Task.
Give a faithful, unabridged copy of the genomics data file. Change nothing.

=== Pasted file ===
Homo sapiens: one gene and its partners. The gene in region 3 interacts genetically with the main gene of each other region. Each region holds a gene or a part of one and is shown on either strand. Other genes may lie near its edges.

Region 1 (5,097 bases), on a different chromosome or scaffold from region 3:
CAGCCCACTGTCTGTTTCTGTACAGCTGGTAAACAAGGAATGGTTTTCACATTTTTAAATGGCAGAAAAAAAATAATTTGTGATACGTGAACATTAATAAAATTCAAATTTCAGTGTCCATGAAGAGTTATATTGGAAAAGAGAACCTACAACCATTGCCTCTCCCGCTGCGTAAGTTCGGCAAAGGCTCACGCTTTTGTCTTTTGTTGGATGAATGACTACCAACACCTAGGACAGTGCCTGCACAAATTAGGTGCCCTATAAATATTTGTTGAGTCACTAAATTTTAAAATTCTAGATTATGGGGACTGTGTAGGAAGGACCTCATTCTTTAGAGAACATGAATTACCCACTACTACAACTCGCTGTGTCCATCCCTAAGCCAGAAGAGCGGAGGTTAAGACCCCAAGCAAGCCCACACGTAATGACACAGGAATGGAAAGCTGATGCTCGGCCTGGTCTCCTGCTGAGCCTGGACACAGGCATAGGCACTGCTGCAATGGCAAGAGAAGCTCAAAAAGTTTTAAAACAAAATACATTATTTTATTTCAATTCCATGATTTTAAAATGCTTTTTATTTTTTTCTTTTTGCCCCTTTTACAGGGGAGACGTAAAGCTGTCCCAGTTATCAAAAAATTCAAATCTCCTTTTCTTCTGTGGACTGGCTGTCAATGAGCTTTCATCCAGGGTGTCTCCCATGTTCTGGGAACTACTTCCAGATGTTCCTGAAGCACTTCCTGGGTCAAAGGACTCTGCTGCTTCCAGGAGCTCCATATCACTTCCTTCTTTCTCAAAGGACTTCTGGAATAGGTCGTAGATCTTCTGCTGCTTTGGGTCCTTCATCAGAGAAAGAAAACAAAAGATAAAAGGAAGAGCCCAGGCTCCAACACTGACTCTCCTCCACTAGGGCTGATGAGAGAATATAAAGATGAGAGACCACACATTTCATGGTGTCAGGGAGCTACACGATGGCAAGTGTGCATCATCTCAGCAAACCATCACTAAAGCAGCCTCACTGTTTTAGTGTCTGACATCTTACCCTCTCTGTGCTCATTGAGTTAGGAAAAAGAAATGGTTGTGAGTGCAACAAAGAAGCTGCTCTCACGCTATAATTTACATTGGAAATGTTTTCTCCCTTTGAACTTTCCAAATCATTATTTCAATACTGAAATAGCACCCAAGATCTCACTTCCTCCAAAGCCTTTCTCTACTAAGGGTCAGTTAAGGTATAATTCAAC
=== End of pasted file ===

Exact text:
Homo sapiens: one gene and its partners. The gene in region 3 interacts genetically with the main gene of each other region. Each region holds a gene or a part of one and is shown on either strand. Other genes may lie near its edges.

Region 1 (5,097 bases), on a different chromosome or scaffold from region 3:
CAGCCCACTGTCTGTTTCTGTACAGCTGGTAAACAAGGAATGGTTTTCACATTTTTAAATGGCAGAAAAAAAATAATTTGTGATACGTGAACATTAATAAAATTCAAATTTCAGTGTCCATGAAGAGTTATATTGGAAAAGAGAACCTACAACCATTGCCTCTCCCGCTGCGTAAGTTCGGCAAAGGCTCACGCTTTTGTCTTTTGTTGGATGAATGACTACCAACACCTAGGACAGTGCCTGCACAAATTAGGTGCCCTATAAATATTTGTTGAGTCACTAAATTTTAAAATTCTAGATTATGGGGACTGTGTAGGAAGGACCTCATTCTTTAGAGAACATGAATTACCCACTACTACAACTCGCTGTGTCCATCCCTAAGCCAGAAGAGCGGAGGTTAAGACCCCAAGCAAGCCCACACGTAATGACACAGGAATGGAAAGCTGATGCTCGGCCTGGTCTCCTGCTGAGCCTGGACACAGGCATAGGCACTGCTGCAATGGCAAGAGAAGCTCAAAAAGTTTTAAAACAAAATACATTATTTTATTTCAATTCCATGATTTTAAAATGCTTTTTATTTTTTTCTTTTTGCCCCTTTTACAGGGGAGACGTAAAGCTGTCCCAGTTATCAAAAAATTCAAATCTCCTTTTCTTCTGTGGACTGGCTGTCAATGAGCTTTCATCCAGGGTGTCTCCCATGTTCTGGGAACTACTTCCAGATGTTCCTGAAGCACTTCCTGGGTCAAAGGACTCTGCTGCTTCCAGGAGCTCCATATCACTTCCTTCTTTCTCAAAGGACTTCTGGAATAGGTCGTAGATCTTCTGCTGCTTTGGGTCCTTCATCAGAGAAAGAAAACAAAAGATAAAAGGAAGAGCCCAGGCTCCAACACTGACTCTCCTCCACTAGGGCTGATGAGAGAATATAAAGATGAGAGACCACACATTTCATGGTGTCAGGGAGCTACACGATGGCAAGTGTGCATCATCTCAGCAAACCATCACTAAAGCAGCCTCACTGTTTTAGTGTCTGACATCTTACCCTCTCTGTGCTCATTGAGTTAGGAAAAAGAAATGGTTGTGAGTGCAACAAAGAAGCTGCTCTCACGCTATAATTTACATTGGAAATGTTTTCTCCCTTTGAACTTTCCAAATCATTATTTCAATACTGAAATAGCACCCAAGATCTCACTTCCTCCAAAGCCTTTCTCTACTAAGGGTCAGTTAAGGTATAATTCAAC